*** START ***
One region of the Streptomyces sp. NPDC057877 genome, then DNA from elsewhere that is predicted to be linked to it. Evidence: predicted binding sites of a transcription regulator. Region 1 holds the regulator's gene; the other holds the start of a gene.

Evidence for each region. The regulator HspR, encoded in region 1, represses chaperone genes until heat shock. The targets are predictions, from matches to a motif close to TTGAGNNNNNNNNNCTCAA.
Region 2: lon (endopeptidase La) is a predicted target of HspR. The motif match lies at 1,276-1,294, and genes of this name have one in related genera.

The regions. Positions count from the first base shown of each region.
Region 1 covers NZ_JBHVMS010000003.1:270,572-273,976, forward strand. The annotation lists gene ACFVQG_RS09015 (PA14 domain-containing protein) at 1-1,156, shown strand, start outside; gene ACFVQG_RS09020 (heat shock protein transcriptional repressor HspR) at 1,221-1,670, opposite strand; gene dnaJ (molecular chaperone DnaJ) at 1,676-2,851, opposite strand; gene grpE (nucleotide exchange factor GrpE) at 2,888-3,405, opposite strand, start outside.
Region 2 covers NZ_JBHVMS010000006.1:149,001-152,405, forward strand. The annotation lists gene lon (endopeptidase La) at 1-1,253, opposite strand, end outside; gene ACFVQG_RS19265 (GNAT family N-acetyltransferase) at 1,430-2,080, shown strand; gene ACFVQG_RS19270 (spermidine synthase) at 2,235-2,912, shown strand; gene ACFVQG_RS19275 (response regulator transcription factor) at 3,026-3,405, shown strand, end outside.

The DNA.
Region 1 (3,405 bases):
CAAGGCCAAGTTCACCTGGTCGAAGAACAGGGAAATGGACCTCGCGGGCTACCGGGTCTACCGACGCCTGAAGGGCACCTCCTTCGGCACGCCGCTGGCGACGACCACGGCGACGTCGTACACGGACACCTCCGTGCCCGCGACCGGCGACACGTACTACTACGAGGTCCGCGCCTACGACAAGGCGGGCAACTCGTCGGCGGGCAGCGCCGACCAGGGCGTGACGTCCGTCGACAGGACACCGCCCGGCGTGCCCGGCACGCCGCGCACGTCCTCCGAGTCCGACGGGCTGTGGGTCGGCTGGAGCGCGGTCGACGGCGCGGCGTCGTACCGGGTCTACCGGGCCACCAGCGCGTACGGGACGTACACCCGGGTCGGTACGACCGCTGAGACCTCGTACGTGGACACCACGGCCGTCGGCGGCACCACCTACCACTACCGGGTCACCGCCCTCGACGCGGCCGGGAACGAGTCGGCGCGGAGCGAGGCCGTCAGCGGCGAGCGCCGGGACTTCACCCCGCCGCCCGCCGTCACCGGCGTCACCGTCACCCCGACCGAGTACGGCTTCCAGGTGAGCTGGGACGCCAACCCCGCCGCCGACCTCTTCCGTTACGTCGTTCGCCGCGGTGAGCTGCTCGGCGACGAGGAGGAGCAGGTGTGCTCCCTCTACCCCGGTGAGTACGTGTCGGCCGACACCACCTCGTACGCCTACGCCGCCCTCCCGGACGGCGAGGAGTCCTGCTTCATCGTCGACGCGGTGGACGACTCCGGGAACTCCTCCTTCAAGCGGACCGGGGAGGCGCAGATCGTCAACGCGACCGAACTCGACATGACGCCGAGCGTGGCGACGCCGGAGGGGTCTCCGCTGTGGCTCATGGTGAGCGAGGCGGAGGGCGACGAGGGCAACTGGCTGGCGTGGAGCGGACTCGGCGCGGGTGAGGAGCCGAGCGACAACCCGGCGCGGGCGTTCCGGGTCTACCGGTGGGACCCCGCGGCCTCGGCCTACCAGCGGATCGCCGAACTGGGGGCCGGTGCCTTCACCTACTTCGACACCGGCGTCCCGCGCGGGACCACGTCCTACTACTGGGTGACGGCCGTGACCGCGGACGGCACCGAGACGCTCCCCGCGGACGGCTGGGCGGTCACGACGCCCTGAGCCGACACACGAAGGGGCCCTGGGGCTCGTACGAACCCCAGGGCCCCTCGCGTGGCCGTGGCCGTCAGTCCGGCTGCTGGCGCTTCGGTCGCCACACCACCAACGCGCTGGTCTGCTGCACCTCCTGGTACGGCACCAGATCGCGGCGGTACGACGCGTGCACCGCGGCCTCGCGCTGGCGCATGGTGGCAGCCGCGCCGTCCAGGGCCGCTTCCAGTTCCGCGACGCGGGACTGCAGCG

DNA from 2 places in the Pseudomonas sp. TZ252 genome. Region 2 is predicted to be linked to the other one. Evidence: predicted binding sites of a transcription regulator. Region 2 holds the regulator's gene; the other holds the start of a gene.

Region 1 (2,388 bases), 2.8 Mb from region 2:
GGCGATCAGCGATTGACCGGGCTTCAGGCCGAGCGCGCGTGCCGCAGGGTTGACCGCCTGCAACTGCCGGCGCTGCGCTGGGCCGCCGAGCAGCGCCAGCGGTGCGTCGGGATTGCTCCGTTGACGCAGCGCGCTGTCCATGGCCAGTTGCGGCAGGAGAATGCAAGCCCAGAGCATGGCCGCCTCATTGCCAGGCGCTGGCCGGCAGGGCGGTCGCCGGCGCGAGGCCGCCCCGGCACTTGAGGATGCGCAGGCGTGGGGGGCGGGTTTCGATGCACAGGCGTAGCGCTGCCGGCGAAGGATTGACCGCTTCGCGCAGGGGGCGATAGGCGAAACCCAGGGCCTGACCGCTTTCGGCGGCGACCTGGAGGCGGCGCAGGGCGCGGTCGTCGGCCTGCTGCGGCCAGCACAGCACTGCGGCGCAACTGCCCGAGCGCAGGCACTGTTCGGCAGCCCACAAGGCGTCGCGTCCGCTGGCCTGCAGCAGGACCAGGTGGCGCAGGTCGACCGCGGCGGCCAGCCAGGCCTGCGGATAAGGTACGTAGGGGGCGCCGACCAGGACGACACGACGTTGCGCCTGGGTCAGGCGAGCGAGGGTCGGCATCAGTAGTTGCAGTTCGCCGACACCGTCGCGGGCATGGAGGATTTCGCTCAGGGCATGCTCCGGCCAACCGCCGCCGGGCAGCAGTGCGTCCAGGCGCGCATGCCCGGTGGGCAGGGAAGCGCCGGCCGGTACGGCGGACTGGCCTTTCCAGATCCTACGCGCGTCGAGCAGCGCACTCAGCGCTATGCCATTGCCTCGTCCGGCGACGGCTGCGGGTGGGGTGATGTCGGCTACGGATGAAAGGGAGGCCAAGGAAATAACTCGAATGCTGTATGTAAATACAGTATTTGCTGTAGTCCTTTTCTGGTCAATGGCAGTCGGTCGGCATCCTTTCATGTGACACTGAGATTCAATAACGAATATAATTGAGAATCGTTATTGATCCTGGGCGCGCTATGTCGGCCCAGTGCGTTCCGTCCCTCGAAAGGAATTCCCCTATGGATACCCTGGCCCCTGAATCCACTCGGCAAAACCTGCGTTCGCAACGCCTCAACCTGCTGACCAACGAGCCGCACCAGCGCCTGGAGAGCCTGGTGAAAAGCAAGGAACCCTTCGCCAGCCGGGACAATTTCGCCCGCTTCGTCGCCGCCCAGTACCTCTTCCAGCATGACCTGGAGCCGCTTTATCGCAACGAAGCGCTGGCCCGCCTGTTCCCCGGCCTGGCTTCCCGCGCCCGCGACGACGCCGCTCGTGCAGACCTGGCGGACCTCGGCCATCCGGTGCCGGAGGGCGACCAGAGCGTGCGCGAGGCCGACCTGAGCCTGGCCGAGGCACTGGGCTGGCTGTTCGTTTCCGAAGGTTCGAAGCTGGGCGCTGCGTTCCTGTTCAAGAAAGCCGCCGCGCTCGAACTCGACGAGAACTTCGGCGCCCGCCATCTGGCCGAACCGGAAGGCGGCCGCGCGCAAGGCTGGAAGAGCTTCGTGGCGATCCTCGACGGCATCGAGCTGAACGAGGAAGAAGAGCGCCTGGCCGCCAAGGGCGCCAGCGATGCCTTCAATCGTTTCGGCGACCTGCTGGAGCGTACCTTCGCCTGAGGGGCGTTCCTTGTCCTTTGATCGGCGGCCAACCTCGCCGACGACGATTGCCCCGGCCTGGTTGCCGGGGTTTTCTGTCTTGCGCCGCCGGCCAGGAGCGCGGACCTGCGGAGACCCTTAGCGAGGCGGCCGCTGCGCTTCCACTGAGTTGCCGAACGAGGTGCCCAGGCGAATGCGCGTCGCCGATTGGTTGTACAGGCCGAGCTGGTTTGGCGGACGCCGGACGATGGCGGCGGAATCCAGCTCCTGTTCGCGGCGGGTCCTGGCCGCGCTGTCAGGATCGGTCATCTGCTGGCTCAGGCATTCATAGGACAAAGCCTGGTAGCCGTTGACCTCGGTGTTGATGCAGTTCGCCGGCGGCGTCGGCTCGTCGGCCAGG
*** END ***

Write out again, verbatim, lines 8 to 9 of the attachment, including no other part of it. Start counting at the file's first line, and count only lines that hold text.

Region 1 (3,405 bases):
CAAGGCCAAGTTCACCTGGTCGAAGAACAGGGAAATGGACCTCGCGGGCTACCGGGTCTACCGACGCCTGAAGGGCACCTCCTTCGGCACGCCGCTGGCGACGACCACGGCGACGTCGTACACGGACACCTCCGTGCCCGCGACCGGCGACACGTACTACTACGAGGTCCGCGCCTACGACAAGGCGGGCAACTCGTCGGCGGGCAGCGCCGACCAGGGCGTGACGTCCGTCGACAGGACACCGCCCGGCGTGCCCGGCACGCCGCGCACGTCCTCCGAGTCCGACGGGCTGTGGGTCGGCTGGAGCGCGGTCGACGGCGCGGCGTCGTACCGGGTCTACCGGGCCACCAGCGCGTACGGGACGTACACCCGGGTCGGTACGACCGCTGAGACCTCGTACGTGGACACCACGGCCGTCGGCGGCACCACCTACCACTACCGGGTCACCGCCCTCGACGCGGCCGGGAACGAGTCGGCGCGGAGCGAGGCCGTCAGCGGCGAGCGCCGGGACTTCACCCCGCCGCCCGCCGTCACCGGCGTCACCGTCACCCCGACCGAGTACGGCTTCCAGGTGAGCTGGGACGCCAACCCCGCCGCCGACCTCTTCCGTTACGTCGTTCGCCGCGGTGAGCTGCTCGGCGACGAGGAGGAGCAGGTGTGCTCCCTCTACCCCGGTGAGTACGTGTCGGCCGACACCACCTCGTACGCCTACGCCGCCCTCCCGGACGGCGAGGAGTCCTGCTTCATCGTCGACGCGGTGGACGACTCCGGGAACTCCTCCTTCAAGCGGACCGGGGAGGCGCAGATCGTCAACGCGACCGAACTCGACATGACGCCGAGCGTGGCGACGCCGGAGGGGTCTCCGCTGTGGCTCATGGTGAGCGAGGCGGAGGGCGACGAGGGCAACTGGCTGGCGTGGAGCGGACTCGGCGCGGGTGAGGAGCCGAGCGACAACCCGGCGCGGGCGTTCCGGGTCTACCGGTGGGACCCCGCGGCCTCGGCCTACCAGCGGATCGCCGAACTGGGGGCCGGTGCCTTCACCTACTTCGACACCGGCGTCCCGCGCGGGACCACGTCCTACTACTGGGTGACGGCCGTGACCGCGGACGGCACCGAGACGCTCCCCGCGGACGGCTGGGCGGTCACGACGCCCTGAGCCGACACACGAAGGGGCCCTGGGGCTCGTACGAACCCCAGGGCCCCTCGCGTGGCCGTGGCCGTCAGTCCGGCTGCTGGCGCTTCGGTCGCCACACCACCAACGCGCTGGTCTGCTGCACCTCCTGGTACGGCACCAGATCGCGGCGGTACGACGCGTGCACCGCGGCCTCGCGCTGGCGCATGGTGGCAGCCGCGCCGTCCAGGGCCGCTTCCAGTTCCGCGACGCGGGACTGCAGCG